WTI Shatters $50 Price Floor, Economy to Blame

By Published On: December 18, 2018Categories: Daily Market News & Insights

For the first time since October 2017, WTI crude oil settled below $50/bbl, with bearishness in equity markets spilling over to the commodities floor. Crude remains firmly bearish today – now that the $50/bbl floor has been breached, the automated trading strategies we’ve mentioned in the past are kicking in to sustain the sell-off. Still, the forecasts from the IEA, EIA, and OPEC shows a slightly oversupplied market in 2019 giving way to undersupply sometime in the year, so the fundamentals don’t support such low prices. Crude oil is currently trading at $47.41, down $2.47 (5.0%) from yesterday’s close.

Fuel prices are bearish as well today, though not quite so much as crude. Diesel breeched the $1.80/gal floor it had maintained, while gasoline is setting fresh annual lows. Diesel prices are currently trading at $1.7766, down 5.0 cents (2.7%). Gasoline prices are down to $1.3760, a price not seen since November 2016, after a loss of 3.4 cents (2.4%).

The stock market is uneasy leading up to Wednesday’s Federal Reserve meeting. Comments in past Fed reports have noted expectations to complete four separate rate hikes this year, and with three down, markets see a high likelihood of another hike announced tomorrow.

If the Fed does not hike rates tomorrow, markets might interpret the decision as meaning the economy is already running on fumes. The real question will be how many hikes are forecast for 2019 – if the number remains high, markets could continue panicking. A reduction in expected rate hikes next year could calm the market without setting off alarms that the market is already in trouble.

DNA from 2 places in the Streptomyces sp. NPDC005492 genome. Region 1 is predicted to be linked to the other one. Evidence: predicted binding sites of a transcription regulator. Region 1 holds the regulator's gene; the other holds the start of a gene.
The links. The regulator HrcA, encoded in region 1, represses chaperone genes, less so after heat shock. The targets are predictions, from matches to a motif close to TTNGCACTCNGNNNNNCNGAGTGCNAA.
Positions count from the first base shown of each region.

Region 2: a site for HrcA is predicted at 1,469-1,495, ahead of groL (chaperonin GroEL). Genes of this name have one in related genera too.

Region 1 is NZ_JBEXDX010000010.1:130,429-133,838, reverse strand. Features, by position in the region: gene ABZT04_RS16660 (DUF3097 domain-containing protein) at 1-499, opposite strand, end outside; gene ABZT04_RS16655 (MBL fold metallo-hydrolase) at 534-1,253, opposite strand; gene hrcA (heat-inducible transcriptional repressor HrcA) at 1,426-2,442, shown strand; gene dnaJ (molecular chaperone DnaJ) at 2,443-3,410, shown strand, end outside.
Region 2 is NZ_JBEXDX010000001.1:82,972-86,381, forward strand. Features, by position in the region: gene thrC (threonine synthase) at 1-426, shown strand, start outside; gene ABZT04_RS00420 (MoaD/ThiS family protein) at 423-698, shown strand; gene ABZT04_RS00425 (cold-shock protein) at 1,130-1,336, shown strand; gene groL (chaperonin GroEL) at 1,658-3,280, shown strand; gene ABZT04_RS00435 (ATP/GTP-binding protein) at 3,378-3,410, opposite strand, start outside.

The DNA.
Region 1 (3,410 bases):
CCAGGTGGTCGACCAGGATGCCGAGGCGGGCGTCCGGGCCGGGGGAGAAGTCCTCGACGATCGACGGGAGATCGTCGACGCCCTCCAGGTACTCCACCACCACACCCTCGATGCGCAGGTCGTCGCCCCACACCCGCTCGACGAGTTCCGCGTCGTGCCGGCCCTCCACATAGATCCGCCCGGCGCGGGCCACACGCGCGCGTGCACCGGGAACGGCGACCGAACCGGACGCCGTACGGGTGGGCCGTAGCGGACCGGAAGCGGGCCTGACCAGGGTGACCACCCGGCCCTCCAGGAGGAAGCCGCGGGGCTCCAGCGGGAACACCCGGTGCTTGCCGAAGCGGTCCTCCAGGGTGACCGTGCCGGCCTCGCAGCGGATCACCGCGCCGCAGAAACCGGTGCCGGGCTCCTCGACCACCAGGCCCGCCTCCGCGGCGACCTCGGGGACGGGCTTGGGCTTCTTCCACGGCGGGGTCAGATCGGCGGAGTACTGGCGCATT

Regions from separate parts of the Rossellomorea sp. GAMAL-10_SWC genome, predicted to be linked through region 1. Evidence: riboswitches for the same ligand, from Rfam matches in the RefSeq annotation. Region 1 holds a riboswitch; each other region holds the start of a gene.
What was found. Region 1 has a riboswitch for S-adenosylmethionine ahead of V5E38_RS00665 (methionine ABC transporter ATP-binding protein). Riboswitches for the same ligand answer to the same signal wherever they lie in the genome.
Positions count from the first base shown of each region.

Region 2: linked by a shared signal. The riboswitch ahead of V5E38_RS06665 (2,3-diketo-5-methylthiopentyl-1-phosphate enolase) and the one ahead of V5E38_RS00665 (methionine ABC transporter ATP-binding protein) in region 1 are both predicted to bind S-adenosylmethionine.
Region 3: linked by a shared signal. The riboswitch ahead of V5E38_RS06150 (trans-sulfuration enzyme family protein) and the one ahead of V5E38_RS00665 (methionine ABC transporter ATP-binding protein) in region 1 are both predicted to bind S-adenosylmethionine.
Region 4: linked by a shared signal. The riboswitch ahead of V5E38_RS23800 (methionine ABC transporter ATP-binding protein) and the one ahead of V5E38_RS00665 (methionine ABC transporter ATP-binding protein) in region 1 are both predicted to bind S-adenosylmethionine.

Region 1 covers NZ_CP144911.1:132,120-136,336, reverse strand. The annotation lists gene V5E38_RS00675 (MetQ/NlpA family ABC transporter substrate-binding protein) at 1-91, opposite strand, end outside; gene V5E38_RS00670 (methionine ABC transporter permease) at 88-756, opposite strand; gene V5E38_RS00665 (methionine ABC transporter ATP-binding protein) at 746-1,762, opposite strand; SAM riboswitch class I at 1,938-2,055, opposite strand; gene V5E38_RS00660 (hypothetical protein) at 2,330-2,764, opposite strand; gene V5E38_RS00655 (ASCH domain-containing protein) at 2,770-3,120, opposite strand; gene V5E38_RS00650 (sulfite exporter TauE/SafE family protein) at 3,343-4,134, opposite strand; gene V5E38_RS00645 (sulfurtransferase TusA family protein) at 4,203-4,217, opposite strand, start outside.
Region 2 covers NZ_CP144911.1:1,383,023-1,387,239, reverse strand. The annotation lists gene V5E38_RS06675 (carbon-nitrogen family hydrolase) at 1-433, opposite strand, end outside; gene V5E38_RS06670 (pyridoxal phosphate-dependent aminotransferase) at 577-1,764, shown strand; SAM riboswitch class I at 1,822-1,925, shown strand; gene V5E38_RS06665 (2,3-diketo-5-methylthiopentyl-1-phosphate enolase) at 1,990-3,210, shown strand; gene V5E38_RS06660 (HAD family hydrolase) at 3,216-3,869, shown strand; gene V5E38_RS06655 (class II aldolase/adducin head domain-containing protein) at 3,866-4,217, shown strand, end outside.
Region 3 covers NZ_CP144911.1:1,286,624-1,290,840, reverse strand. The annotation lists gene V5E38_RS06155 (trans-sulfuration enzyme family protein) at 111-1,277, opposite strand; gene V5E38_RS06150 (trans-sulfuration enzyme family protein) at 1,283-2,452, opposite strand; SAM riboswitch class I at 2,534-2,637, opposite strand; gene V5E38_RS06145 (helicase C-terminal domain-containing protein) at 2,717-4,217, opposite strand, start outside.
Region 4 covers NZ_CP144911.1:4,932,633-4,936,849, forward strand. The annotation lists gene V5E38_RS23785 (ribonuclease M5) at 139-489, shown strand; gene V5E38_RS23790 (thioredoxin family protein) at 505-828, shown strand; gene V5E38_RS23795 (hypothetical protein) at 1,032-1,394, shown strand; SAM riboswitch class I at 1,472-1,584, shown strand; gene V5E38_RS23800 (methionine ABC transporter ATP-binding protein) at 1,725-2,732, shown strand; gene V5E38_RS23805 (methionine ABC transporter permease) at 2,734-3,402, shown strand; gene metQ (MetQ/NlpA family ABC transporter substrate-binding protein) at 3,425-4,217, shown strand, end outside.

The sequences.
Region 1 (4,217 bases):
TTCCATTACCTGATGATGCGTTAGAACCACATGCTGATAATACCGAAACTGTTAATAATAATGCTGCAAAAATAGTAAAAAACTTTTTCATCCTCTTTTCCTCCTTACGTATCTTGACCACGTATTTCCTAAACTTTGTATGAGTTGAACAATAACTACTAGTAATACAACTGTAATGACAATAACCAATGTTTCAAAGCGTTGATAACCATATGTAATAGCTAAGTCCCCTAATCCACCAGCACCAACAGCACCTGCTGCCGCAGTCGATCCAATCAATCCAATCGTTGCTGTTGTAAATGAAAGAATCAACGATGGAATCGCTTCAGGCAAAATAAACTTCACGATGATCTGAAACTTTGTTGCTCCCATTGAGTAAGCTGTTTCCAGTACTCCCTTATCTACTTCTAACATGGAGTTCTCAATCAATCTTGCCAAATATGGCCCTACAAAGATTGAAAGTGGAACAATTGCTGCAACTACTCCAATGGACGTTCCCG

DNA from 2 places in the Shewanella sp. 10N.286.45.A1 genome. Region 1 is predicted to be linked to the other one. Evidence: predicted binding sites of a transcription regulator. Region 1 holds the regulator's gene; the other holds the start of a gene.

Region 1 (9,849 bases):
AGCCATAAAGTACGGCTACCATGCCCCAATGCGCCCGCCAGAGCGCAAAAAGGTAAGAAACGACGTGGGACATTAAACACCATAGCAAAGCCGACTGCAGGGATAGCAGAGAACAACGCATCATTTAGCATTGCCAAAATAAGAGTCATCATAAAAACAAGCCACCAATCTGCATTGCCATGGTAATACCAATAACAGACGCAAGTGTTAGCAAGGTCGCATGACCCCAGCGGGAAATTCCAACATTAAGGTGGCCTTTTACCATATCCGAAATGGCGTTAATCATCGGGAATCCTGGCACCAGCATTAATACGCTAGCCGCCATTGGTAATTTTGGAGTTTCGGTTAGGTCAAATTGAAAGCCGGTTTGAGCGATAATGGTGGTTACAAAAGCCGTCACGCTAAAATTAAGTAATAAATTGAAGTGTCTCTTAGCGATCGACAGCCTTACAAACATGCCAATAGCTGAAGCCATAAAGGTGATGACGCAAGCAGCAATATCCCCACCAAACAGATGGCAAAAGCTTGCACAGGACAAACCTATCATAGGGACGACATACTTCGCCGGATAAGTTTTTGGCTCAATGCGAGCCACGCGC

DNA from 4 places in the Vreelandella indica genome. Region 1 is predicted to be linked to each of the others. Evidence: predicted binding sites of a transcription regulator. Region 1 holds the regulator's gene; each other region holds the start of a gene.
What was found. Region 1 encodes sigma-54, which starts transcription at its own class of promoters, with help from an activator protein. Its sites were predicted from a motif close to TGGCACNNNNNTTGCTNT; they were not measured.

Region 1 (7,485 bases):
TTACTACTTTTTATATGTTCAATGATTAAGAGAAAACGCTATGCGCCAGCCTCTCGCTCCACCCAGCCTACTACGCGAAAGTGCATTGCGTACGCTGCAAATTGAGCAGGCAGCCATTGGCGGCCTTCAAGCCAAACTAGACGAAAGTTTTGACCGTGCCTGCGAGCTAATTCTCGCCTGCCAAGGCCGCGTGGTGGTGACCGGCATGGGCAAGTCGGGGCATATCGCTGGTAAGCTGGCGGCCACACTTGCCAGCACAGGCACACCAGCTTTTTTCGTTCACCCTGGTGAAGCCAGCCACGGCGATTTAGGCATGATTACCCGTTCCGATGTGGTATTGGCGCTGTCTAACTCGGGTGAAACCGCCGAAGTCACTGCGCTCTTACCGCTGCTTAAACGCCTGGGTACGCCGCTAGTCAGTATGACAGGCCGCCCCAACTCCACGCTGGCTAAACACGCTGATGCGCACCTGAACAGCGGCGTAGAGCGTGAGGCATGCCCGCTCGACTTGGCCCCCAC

In the article below, we’ll explore how interest rates – and other economic trends – are weighing on oil prices, and what that means for 2019.

This article is part of Daily Market News & Insights


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The information contained herein is derived from sources believed to be reliable; however, this information is not guaranteed as to its accuracy or completeness. Furthermore, no responsibility is assumed for use of this material and no express or implied warranties or guarantees are made. This material and any view or comment expressed herein are provided for informational purposes only and should not be construed in any way as an inducement or recommendation to buy or sell products, commodity futures or options contracts.

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